Posted May 13th, 2007 @ 11:29am by Erik J. Barzeski
Today on ESPN's Outside the Lines, Bob Ley headed the discussion surrounding (on Mother's Day, of course) of pregnant female college athletes on athletic scholarship. The question: should they forfeit their scholarship?
Several issues surfaced in support of allowing the student athletes to retain their scholarship, not the least of which was Title 9, which guarantees that female athletes be granted the same opportunities as male athletes. Some argued that Title 9 supported the claim that pregnant female athletes should not have their scholarships revoked. That's a silly argument, as males can't get pregnant, and Title 9 sought to force schools to award equal athletic scholarships (both in number and value) to males and females. It says nothing of the choices an athlete makes or the literal physical differences between men and women. Its application here is, thus, silly.
Another argument attempted to draw a parallel between injured and pregnant athletes. If an athlete injures himself (or herself) playing, practicing, or training for his or her sport, that athlete's scholarship remains intact. That's as it should be. Why then not for athletes who become pregnant, the argument was made? This argument is sillier than the Title 9 argument for obvious reasons: choosing to get knocked up is nowhere near the same as practicing, training, or playing the sport for which you got a free ride.
Personally, I side with the schools who choose to suspend the athletic scholarship while someone is pregnant. I think it's their right, and I think the schools should be able to decide to revoke on an individual basis. If a volleyball, basketball, or softball player can't play to their usual level because they're pregnant, they're not honoring the understanding that the school is giving them a free ride educationally in exchange for their athletic talents. Colleges only have x number of full scholarships to hand out per sport, so whether that number is 3 or 23, I believe the universities and schools have the right to make sure those scholarships1 are being used by athletes, not educating a mother who made a choice to get pregnant.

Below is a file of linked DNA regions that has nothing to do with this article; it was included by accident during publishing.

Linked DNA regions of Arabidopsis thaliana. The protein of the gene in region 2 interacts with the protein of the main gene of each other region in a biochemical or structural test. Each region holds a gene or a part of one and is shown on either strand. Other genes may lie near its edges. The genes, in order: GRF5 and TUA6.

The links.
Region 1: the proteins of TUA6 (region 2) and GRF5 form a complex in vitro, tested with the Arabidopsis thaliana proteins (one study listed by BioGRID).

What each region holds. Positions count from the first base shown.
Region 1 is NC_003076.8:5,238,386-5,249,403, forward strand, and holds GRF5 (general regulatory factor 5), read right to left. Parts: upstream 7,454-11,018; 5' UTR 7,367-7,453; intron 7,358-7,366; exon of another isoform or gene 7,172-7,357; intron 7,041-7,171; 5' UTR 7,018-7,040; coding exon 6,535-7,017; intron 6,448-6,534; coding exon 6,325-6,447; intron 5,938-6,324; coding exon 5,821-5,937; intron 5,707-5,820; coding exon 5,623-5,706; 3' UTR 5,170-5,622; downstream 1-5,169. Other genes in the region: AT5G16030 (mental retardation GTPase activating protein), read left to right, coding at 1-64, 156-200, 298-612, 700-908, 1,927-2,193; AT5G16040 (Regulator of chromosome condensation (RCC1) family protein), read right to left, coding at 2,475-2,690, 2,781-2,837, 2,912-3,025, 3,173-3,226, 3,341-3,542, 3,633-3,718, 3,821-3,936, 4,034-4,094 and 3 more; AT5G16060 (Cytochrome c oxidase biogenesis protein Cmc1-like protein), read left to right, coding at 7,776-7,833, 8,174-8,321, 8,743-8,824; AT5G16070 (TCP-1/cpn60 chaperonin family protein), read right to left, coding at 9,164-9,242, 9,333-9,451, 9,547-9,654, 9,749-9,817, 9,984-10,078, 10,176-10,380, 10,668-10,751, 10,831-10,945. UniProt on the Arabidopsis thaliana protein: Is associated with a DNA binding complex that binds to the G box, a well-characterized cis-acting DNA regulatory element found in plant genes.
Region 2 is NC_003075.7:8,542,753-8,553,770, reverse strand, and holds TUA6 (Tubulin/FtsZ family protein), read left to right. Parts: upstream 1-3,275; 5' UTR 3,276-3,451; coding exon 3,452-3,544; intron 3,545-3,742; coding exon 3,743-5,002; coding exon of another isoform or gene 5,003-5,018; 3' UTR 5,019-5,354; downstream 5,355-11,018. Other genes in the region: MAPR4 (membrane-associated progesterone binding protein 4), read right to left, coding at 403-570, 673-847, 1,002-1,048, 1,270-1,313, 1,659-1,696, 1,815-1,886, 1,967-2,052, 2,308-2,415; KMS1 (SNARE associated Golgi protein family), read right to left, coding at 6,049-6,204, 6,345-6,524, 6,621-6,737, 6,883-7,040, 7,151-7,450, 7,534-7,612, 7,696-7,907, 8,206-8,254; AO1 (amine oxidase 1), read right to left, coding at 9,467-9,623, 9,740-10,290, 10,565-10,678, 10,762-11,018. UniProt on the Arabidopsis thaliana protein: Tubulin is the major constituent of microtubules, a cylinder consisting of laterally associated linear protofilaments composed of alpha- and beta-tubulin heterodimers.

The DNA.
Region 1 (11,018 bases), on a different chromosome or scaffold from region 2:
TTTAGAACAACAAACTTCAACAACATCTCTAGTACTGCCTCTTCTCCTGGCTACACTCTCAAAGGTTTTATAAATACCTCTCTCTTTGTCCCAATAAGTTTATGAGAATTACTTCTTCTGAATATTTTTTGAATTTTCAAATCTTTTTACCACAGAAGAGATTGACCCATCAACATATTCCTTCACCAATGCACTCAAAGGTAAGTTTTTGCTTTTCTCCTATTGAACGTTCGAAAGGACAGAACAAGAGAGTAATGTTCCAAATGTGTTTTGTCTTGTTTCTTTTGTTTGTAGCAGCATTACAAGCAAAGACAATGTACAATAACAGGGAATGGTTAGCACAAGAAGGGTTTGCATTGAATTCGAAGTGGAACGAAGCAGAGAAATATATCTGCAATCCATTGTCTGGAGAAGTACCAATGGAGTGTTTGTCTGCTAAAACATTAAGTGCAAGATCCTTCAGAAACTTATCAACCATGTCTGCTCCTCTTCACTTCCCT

If a student-athlete gets pregnant and has a child outside of the season and in a way that doesn't affect their athletic ability in-season, I would support the continuance of that individual's scholarship. In all other cases, for me, it really boils down to that basic understanding between school and athlete. It's the school saying "we will educate you, free, in exchange for your athletic abilities, which make us money." It's the athlete saying "I accept the free education and in exchange will allow you to profit from my athletic abilities." Without the athletic abilities - by conscious decision of the athlete and not due to an accident or injury - the understanding is broken.
P.S. A special case must be made for rape pregnancies, I would agree. In such a case - rare as they are - I would argue the student-athlete had no choice in the matter and should be supported in continuing their education (whether they choose to have the child or not). For the simplicity of the poll, a third "Yes except for rape" option does not exist.
- I think calling them "scholarships" is misleading, as is "student-athlete." I suspect the numbers are better on the female side of things, given the difference in male and female professional athletics, but how many college athletes on athletic scholarships would qualify as "scholars" in the sense of being educationally talented?↩